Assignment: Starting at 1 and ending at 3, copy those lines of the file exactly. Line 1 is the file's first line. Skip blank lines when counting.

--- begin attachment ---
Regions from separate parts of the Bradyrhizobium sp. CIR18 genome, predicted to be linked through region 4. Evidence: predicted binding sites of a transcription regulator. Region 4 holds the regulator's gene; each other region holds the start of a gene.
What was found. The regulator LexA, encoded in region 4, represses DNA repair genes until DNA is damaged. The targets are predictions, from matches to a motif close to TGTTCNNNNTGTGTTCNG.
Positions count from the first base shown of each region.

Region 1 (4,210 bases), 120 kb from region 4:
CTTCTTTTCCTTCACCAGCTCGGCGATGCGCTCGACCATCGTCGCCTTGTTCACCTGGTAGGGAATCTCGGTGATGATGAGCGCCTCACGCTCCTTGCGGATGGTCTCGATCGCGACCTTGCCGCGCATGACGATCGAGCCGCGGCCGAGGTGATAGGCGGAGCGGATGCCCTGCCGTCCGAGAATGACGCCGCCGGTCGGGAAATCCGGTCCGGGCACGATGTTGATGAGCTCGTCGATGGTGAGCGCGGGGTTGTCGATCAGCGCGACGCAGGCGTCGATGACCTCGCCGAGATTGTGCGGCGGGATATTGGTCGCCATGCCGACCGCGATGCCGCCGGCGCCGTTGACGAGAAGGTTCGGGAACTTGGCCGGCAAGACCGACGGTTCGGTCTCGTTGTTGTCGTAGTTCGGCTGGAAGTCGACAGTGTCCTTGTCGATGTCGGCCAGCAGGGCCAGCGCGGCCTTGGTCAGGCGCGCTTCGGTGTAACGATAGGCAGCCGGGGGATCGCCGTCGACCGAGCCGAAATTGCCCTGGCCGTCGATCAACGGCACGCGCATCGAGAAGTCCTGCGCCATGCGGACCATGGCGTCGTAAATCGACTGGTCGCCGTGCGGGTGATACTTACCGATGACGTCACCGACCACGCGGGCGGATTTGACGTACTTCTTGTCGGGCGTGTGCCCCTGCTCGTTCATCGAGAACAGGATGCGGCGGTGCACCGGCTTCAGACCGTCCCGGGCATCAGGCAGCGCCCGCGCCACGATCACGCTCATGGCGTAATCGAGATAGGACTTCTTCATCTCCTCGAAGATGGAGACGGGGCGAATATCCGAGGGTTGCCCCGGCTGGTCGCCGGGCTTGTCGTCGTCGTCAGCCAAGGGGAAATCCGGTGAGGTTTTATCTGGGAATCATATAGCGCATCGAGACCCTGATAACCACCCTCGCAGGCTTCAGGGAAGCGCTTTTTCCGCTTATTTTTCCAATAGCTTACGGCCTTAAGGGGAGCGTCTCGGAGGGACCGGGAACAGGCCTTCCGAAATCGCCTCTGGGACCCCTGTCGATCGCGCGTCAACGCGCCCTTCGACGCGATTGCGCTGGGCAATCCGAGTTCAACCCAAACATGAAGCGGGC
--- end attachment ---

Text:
Regions from separate parts of the Bradyrhizobium sp. CIR18 genome, predicted to be linked through region 4. Evidence: predicted binding sites of a transcription regulator. Region 4 holds the regulator's gene; each other region holds the start of a gene.
What was found. The regulator LexA, encoded in region 4, represses DNA repair genes until DNA is damaged. The targets are predictions, from matches to a motif close to TGTTCNNNNTGTGTTCNG.
Positions count from the first base shown of each region.